extended into an idealized perfection, which adds poetic images and literary adornments that were clearly never present in the original narration. Tatar’s translation reads:
Once upon a time, when wishes still came true, there lived a king who had beautiful daughters. The youngest was so lovely that even the sun, which had seen so many things, was filled with wonder when it shone upon her face.
There was a deep, dark forest near the king’s castle, and in that forest, beneath an old linden tree, was a spring. Whenever the weather turned really hot, the king’s daughter would go out into the woods and sit down at the edge of the cool spring. And if she was bored, she would take out her golden ball, throw it up in the air, and catch it. That was her favourite plaything.
Though they glossed over the fact that many of their informants were educated and middle class, the Grimms did value the narrators from whom they collected their stories. But because of the literary mediation to which the tales were subjected, those narrators are not given ownership of the tales, and their individual voices are hushed. Dortchen Wild (whom Wilhelm was later to marry) was 16 years old when the Grimms first recorded her stories, such as Rumpelstiltskin, Furrypelts, and Mother Holle, and her narrative style was probably rather more breathless and enthusiastic than the Grimms’ measured texts allow.
It is this suppression of the living voice of the storyteller that is the most serious of the charges laid against the Grimms by revisionist folklorists in books such as John M Ellis’s One Fairy Story Too Many: The Brothers Grimm and Their Tales (1983) and Jack Zipes’ The Brothers Grimm: From Enchanted Forests to the Modern World (1988). But without the work of Jacob and Wilhelm Grimm, it is unlikely that we would now possess our treasure-trove of authentic folktale texts recorded by the scholars inspired by the Grimms’ example.
The redemptive power of fairy tales
One of the greatest of these folktale collectors was the Dane, Evald Tang Kristensen, whose vast archive provided the raw material for the best recent book on the wonder tale, Interpretation of Fairy Tales by the late Bengt Holbek (1987). In this thorough survey and re-evaluation of the nature and meaning of the fairy tale, Holbek includes a very interesting quote from the nineteenth-century folklorist Moses Gaster. It concerns the supernatural and magical elements that mark the fairy tale out as a special form of literature. Gaster writes that one bond united the narrator and his audience: ‘the belief in the reality of the tale’. This is, I think, an insight of great importance, and it probably explains why fairy tales are now regarded as suitable for children, who are able to suspend their disbelief while listening to the tale, and not for their original audience of adults.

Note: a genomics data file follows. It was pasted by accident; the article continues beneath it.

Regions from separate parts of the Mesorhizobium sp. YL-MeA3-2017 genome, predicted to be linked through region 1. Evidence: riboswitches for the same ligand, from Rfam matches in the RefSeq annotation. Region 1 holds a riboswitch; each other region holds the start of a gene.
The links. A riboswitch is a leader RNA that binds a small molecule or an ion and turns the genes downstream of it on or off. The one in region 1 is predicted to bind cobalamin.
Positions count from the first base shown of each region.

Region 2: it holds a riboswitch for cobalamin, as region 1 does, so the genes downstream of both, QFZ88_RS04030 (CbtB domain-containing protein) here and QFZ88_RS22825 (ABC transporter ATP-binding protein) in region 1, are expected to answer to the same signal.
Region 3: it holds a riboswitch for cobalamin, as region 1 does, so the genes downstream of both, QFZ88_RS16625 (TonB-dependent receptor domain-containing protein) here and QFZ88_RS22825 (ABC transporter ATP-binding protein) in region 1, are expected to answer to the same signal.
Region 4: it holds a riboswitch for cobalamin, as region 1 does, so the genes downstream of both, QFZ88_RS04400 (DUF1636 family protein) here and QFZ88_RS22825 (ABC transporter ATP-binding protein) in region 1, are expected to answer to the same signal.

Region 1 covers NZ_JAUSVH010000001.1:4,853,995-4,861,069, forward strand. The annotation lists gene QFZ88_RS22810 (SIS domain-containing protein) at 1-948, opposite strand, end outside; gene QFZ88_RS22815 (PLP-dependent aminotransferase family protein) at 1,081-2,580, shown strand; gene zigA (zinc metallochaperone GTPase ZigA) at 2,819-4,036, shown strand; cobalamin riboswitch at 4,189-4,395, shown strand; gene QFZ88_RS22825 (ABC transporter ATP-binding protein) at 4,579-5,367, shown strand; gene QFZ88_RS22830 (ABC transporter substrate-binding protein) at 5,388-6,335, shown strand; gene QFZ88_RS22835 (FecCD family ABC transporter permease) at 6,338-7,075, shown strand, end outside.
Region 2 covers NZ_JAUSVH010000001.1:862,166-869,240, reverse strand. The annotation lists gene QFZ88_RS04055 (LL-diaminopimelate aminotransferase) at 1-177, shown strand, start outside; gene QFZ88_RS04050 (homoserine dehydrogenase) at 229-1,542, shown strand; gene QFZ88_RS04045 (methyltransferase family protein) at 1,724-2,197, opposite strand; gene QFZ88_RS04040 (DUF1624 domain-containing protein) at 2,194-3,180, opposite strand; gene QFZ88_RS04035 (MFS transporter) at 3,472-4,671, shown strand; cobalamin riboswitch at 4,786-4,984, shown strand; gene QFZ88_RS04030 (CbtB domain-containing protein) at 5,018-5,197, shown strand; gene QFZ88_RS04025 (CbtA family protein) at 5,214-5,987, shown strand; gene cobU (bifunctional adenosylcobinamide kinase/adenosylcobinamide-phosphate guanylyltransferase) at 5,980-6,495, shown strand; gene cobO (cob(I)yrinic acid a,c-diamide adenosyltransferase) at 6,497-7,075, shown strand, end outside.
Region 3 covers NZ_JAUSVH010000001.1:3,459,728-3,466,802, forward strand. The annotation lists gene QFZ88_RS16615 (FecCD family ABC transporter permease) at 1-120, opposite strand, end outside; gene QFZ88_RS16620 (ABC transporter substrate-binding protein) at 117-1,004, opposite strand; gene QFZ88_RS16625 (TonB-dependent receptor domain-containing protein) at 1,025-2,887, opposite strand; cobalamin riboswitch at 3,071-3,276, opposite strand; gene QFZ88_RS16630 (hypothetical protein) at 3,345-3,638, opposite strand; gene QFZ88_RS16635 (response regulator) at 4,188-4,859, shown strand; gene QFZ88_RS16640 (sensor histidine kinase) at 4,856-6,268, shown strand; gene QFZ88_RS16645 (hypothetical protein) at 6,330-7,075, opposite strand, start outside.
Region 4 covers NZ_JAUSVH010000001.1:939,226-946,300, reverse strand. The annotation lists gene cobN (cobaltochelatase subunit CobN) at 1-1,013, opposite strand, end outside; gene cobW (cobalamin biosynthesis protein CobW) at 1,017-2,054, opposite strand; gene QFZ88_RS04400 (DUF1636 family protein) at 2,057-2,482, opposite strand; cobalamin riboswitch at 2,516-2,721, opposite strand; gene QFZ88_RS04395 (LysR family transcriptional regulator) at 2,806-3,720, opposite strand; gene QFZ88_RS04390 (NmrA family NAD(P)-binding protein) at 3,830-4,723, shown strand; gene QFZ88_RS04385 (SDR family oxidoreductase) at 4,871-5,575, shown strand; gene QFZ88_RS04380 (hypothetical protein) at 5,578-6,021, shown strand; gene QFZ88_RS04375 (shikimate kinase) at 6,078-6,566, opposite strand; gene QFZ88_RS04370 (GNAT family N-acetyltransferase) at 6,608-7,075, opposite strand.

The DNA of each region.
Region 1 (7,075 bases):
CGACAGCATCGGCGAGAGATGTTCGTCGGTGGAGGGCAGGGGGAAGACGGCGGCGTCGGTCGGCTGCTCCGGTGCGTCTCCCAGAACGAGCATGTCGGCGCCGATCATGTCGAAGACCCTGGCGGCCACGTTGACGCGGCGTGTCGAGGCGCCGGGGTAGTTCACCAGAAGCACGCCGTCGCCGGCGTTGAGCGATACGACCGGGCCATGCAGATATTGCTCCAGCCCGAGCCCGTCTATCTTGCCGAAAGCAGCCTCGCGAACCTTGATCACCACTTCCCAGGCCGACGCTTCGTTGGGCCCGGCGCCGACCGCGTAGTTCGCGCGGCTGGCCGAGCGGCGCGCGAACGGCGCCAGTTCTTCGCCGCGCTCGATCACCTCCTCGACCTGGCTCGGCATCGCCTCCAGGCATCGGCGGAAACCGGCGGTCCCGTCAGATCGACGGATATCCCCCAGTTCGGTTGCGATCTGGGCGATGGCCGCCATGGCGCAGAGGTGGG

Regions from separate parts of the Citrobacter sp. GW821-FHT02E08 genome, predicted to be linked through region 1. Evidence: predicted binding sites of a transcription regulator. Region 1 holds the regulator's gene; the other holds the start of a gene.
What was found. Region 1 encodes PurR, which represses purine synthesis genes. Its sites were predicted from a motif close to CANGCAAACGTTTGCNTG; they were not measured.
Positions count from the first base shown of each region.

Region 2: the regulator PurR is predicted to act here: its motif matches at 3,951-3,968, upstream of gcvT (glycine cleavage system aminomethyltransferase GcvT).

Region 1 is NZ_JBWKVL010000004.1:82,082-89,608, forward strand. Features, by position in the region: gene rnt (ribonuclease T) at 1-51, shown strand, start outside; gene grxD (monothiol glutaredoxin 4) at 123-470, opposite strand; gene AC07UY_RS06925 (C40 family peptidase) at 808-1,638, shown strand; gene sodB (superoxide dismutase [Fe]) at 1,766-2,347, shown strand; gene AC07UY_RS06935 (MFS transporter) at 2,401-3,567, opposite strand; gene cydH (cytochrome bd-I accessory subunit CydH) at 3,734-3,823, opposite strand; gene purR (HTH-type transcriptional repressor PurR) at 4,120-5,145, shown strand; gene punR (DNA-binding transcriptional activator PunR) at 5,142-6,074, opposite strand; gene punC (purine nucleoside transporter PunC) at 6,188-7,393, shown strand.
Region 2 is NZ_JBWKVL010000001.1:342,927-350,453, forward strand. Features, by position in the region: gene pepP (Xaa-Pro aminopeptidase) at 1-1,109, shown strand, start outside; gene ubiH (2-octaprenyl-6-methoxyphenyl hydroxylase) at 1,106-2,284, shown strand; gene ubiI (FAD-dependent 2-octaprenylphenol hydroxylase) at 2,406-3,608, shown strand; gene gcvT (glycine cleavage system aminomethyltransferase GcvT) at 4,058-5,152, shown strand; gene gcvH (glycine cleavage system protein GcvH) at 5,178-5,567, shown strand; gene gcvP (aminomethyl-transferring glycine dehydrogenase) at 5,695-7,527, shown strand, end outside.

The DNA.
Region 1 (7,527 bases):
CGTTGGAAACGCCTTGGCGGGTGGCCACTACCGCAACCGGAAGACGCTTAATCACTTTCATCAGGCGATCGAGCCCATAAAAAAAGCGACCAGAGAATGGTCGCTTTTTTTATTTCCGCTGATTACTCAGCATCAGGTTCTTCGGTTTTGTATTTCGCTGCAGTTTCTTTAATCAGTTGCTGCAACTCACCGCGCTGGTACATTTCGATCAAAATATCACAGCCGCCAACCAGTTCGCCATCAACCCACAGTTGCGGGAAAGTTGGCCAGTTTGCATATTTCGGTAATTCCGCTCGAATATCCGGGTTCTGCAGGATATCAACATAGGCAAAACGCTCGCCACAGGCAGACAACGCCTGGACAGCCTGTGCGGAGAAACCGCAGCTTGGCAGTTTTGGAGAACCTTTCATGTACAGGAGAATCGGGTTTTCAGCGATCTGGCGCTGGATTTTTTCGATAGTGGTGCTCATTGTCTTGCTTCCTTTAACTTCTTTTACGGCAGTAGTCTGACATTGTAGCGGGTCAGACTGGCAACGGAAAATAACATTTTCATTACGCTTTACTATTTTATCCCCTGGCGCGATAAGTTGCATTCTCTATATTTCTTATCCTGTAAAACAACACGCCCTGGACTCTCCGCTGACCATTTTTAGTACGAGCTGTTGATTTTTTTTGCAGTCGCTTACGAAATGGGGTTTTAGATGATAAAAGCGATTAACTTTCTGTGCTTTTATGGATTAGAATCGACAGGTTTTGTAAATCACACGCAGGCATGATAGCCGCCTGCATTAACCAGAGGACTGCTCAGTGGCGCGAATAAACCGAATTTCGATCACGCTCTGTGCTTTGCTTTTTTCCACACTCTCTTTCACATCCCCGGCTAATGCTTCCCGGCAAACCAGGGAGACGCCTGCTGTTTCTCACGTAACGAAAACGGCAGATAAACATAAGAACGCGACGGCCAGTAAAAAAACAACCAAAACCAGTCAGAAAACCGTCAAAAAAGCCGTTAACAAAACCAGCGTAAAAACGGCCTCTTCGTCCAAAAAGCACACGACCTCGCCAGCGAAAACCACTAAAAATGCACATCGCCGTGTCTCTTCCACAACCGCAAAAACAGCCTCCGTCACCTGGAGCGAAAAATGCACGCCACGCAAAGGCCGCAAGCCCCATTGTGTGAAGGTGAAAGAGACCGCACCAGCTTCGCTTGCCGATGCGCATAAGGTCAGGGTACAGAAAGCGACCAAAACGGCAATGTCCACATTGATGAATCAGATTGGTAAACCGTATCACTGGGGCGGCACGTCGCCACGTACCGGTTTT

The imagination of a great narrator of fairy tales is suffused with this sense of magic, which becomes a prism through which the everyday world is viewed. In her essay ‘The World of European Märchen-Tellers’ (1995), Linda Dégh describes what happened when the Hungarian storyteller Zsuzsanna Palkó was summoned at the age of 74 from her remote peasant community to Budapest, to be awarded the title Master of Folk Arts:
Jacob (1785–1863) and Wilhelm Grimm (1786–1859).
Throughout her stay in the city, she identified her tale concepts in real life, matching reality against the background of a deeper, subjective truth. ‘This is where Little I Don’t Know could have lived,’ she whispered. ‘His palace is just like the one in which King Lajos was reared... and, oh yes, there is the telephone, like the one the palace guard had at the gate when he
reported to the king that a guest was arriving, but he didn’t know if it was an emperor or a king...’
Already by the time the Grimms started collecting, the notion that the transforming magic of the fairy tale was a way of interpreting adult concerns for an adult audience was not regarded as tenable, which explains both why the Grimms called their collection Children’s and Household Tales, and why they altered and adjusted their material to suit a young audience. In The Frog King, for instance, they toned down the eroticism, and introduced moralistic elements, such as the king’s priggish observation that, ‘Once you make a promise to someone, you have to keep it.’
It is interesting that a group of starkly violent and often morally repellent fables at the end of The Grimm Reader, which were genuinely intended for children, are separated off by Tatar as Tales for Adults. So times change. These stories – which include the anti-semitic ‘Jew in the Brambles’ and various ‘frighteners’ such as ‘How Children Played Butcher with Each Other’ and the grisly story of ‘The Stubborn Child’ who even after death keeps sticking his arm out of the grave, until his mother strikes it with a switch – are fascinating, but sit rather uncomfortably with the fairy tales that make up the rest of the book.
Those fairy tales, with their redemptive power to transport us into an enchanted world, have had a profound impact on our culture. They take us deep into a world in which wishes come true, and the humble and the generous triumph over the mean and the proud. In her Introduction to The Grimm Reader, A S Byatt makes strong claims for the primacy of stories and storytelling. ‘Stories,’ she writes, ‘are a pervasive and perpetual human characteristic, like language, like play.’ And in the words of Walter Benjamin, ‘The first true storyteller is, and will continue to be, the teller of fairy tales.’ n
Neil Philip is a writer and folklorist.
The Grimm Reader: The Classic Tales of the Brothers Grimm, Maria Tatar, W W Norton, 2010, 978 0 393 33856 0, £12.99 pbk
Books for Keeps No.187 March 2011 9
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